SERIES: Chinese Social Media 101
As we discovered last week, WeChat was at its inception a social platform to bring together friends and family. It has since developed into an invaluable tool for Chinese businesses too. WeChat Official (or Public) Accounts take communication to the next level, providing a direct way for companies to spread brand awareness, offer customer support, and sell their services all in one place. There are three types of WeChat Official Accounts which together cover all online needs for businesses: Subscription, Service and Enterprise.
The Enterprise Accounts serve as an internal chat system and task manager for companies, but we are going to focus on the two most innovative forms of WeChat Official: Subscription Accounts and Service Accounts. Both forms of Official Account have proven to be extremely successful marketing tools for professionals across China, and are highly recommended if you are looking to do business there. As it stands, the Official accounts are only available in Chinese, so you will need to entrust a Mandarin speaker to help you embark on your WeChat Official journey.
Subscription Accounts are WeChat's answer to a newsfeed. They are a great way to share updates, company achievements and generally promote your brand. If your marketing revolves around a lot of content sharing, this is a great option to increase awareness of your business.
Anyone from a celebrity to a blogger, media platform and business can blast out content to fans and customers up to eight times in one day. These will all land in one place – the user’s ‘Subscription’ folder. If users like the content they can share it in their ‘Moments’ (sort of like sharing on Facebook). This is where the magic lies. The more subscribers you have, the faster the content will be shared, and this in turn gives your posts a higher position in the reader’s newsfeed.
The aim here, therefore, is to create shareable, high-quality content. There are a few basic tips which can ensure greater Subscription success:
- Make sure you soften your advertising in your message: readers are unlikely to share a sales pitch
- Cover relevant issues, use story-writing to sell your products, onboard writers with a fresh tone and use graphics where appropriate. The more creative, the better!
- An eye-catching title is key – WeChat headers tend to be short, sharp and attention-grabbing to stand out from the crowd
Simply uploading a post and hoping for organic growth can be risky and time-consuming, so many companies are dipping into their budget to ensure maximum exposure of their content. You can pay an established Subscription Account to post your content from their account, and it is also possible to draw in customers through uploading money into red envelopes, which form as a reward system. It is useful to know, however, that although it is possible to reward users for each share, it is costly and does not always guarantee people will read it.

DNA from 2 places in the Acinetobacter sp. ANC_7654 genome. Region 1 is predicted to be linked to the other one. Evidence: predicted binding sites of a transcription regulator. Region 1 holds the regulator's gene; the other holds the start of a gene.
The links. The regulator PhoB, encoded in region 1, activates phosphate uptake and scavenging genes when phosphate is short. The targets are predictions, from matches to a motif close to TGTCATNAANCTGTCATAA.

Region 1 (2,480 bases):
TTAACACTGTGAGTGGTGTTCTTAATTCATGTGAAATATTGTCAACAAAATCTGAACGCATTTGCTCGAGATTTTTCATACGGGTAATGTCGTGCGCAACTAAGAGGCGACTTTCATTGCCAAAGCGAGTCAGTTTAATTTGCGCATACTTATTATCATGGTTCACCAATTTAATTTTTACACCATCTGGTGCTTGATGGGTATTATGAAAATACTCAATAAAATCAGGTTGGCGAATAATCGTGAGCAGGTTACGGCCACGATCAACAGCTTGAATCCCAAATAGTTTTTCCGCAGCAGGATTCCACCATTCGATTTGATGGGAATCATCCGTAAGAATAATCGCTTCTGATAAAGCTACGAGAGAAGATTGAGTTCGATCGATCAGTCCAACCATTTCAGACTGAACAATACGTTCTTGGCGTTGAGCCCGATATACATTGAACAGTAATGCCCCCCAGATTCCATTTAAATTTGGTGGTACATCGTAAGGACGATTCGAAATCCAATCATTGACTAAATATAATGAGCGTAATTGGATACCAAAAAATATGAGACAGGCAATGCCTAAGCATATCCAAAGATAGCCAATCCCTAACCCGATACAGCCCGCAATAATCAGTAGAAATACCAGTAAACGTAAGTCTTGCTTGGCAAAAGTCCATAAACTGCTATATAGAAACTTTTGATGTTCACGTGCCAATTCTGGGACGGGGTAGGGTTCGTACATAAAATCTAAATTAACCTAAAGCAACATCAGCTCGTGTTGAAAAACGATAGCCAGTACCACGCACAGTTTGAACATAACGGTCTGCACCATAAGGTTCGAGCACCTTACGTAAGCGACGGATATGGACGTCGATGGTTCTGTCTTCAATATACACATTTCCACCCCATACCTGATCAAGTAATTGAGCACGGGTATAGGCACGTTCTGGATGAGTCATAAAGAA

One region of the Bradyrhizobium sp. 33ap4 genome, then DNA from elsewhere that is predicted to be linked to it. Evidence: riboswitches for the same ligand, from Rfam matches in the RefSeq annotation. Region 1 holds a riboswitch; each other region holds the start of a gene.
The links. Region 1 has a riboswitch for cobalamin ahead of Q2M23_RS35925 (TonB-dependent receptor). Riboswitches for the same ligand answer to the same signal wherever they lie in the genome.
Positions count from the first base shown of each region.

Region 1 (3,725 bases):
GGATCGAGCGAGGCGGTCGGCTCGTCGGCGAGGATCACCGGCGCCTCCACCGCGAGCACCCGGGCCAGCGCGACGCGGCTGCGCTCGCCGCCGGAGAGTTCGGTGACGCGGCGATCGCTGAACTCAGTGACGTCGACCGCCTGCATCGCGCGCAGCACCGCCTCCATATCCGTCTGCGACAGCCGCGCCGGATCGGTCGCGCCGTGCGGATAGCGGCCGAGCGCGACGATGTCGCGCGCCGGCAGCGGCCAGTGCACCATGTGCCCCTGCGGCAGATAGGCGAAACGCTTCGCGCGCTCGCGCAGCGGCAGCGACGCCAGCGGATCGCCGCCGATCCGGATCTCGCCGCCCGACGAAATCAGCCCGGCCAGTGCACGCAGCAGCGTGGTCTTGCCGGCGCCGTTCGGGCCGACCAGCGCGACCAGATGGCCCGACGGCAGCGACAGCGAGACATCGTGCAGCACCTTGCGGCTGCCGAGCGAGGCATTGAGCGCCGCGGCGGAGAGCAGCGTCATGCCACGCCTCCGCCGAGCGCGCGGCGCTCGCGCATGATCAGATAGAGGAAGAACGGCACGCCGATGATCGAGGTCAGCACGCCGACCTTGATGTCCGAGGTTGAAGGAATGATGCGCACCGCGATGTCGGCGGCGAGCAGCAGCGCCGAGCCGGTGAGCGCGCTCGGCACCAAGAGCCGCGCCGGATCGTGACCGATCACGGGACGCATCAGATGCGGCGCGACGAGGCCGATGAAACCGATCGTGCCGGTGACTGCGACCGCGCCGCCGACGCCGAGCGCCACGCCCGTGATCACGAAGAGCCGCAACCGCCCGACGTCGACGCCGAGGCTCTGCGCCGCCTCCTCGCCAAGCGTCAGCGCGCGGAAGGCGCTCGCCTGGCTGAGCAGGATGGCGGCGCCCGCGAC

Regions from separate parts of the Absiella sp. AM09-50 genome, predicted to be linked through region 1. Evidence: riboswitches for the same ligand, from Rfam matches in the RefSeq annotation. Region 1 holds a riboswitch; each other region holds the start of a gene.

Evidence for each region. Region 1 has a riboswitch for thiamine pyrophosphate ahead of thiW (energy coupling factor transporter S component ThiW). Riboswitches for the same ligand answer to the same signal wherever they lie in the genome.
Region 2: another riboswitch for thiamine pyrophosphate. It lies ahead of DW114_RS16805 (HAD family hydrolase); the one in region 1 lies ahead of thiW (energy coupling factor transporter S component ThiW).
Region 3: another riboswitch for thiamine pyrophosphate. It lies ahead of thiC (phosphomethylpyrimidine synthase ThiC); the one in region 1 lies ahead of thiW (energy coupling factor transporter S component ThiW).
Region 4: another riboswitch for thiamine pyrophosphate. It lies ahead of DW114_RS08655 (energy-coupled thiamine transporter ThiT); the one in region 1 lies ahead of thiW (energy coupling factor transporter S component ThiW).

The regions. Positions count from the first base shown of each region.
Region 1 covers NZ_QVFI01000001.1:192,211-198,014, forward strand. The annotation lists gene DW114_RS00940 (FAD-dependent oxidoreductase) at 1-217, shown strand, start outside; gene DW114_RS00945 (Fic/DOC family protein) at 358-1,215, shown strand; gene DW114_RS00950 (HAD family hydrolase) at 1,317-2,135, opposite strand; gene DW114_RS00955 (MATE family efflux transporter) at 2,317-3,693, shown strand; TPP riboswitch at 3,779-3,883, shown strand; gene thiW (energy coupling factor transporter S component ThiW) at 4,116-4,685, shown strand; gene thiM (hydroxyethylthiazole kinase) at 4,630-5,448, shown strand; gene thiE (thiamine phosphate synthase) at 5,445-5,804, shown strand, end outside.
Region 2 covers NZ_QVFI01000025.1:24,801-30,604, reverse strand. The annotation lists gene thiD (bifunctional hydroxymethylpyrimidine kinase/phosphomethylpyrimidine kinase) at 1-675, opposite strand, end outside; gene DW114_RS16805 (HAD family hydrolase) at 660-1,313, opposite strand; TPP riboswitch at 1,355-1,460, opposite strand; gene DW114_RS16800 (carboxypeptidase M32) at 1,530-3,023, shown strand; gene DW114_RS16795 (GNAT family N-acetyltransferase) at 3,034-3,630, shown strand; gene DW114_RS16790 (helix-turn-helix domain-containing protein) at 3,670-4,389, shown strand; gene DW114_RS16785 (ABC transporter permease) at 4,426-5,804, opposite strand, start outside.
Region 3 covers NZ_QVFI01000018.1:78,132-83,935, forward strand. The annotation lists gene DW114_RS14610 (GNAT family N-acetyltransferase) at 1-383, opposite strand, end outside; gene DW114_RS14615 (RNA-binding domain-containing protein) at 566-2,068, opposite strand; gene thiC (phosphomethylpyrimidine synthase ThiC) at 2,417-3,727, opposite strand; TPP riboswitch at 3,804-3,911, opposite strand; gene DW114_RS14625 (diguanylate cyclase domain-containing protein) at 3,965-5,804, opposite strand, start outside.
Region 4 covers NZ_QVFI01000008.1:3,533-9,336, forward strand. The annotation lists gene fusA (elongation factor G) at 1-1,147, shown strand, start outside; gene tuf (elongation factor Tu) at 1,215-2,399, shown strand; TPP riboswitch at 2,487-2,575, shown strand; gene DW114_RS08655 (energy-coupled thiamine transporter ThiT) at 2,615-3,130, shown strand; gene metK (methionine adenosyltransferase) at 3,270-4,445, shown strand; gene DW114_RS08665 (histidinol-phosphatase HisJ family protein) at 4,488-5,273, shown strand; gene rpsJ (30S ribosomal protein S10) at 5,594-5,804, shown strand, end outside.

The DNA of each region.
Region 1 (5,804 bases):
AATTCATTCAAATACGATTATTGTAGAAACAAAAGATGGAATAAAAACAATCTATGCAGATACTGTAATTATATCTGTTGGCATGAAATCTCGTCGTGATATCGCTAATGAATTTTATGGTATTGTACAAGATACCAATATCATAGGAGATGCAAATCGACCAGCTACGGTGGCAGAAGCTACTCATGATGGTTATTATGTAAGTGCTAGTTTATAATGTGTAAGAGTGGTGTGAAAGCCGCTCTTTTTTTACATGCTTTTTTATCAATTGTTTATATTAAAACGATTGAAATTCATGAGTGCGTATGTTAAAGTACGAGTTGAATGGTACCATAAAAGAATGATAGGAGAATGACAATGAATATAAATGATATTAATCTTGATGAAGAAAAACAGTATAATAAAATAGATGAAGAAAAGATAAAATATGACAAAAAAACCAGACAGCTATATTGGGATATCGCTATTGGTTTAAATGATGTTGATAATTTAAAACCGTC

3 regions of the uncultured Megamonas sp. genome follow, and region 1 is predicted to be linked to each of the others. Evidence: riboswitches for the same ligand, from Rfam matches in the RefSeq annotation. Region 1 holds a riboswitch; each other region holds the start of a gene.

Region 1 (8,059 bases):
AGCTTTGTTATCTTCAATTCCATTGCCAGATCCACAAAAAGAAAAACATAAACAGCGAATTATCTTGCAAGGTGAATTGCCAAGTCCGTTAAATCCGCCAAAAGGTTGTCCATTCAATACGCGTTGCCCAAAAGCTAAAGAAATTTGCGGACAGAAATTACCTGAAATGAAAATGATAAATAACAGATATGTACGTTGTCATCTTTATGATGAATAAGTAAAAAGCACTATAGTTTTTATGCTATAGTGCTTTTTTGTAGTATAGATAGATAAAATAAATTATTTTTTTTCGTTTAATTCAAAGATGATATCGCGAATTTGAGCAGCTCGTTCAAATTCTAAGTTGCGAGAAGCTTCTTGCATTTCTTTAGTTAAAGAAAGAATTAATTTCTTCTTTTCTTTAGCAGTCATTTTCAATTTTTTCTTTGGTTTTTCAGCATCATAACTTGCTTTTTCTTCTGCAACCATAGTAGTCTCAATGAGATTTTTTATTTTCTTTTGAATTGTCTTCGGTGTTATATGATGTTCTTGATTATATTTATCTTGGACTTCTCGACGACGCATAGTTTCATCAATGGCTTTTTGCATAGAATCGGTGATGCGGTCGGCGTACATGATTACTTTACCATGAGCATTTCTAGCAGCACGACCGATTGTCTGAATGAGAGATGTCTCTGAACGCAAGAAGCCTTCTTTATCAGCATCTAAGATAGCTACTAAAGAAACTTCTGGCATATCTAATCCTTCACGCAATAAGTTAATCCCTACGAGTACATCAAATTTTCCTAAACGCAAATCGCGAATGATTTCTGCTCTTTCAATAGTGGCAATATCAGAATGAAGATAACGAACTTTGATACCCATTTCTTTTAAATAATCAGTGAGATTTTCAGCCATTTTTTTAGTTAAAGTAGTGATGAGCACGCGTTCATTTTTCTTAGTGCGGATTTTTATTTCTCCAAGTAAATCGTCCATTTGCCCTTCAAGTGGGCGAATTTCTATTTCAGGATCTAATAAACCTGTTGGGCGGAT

The Subscription Account can also provide some limited functionality, such as maps to find your nearest store or buttons which can link to your site, so it is advisable that your website is optimised for mobile use before setting up an account.
The Service Account goes above and beyond the newsfeed format, extending to become a way for people to order your products or services directly online. The advantages of having a Service Account are clear: the easier it is for a customer to use your product, the more likely they are to use you on a regular basis. Think of having a McDonald’s Service Account as if you have downloaded a McDonald’s app: not only can you follow updates, but you can now order a Big Mac too. The most interesting aspect of the Service Account is its advanced functions that allow you to pay for your services using WeChat coupons or WeChat Pay. Many users of WeChat order taxis and breakfast through company’s Service Accounts without having to enter in any extra payment details.
They are also the most direct way to connect your customer base to your business. As with Subscription Accounts, you can send updates and news stories to readers – however, your company’s messages will show up in the same area as messages from friends. This means Service Account posts have a much higher guarantee of being read by the customer than if they are jostling among the others in the Subscription category. There is only one disadvantage to posting through Service Accounts: posting frequency is limited to four times a month (up to two articles per post) to ensure customers are not overloaded with notifications.
When using the Service Account to post to customers, think carefully about what you want to send. You only have four posts so make sure to plan them well in advance and keep them relevant and useful. A great way to leverage your Service Account is to provide live customer support. There are a few third party companies like YiChuang who have had a lot of success with this, turning their Service Account into real-time chat support.
Service or Subscription?
If you are interested in setting up an Official Account on WeChat, make sure you choose the right type for your business. Subscription Accounts are more suitable for businesses who have a lot of content they want to share, but but whose services can’t be neatly packaged into a Service Account. The Service Account suits companies who want to push a product that is ready to be sold or ordered in a few taps, and who have a website that is optimised for full mobile functionality. If you really want to push the WeChat Offical boat out, you can register for both a Subscription and Service Account.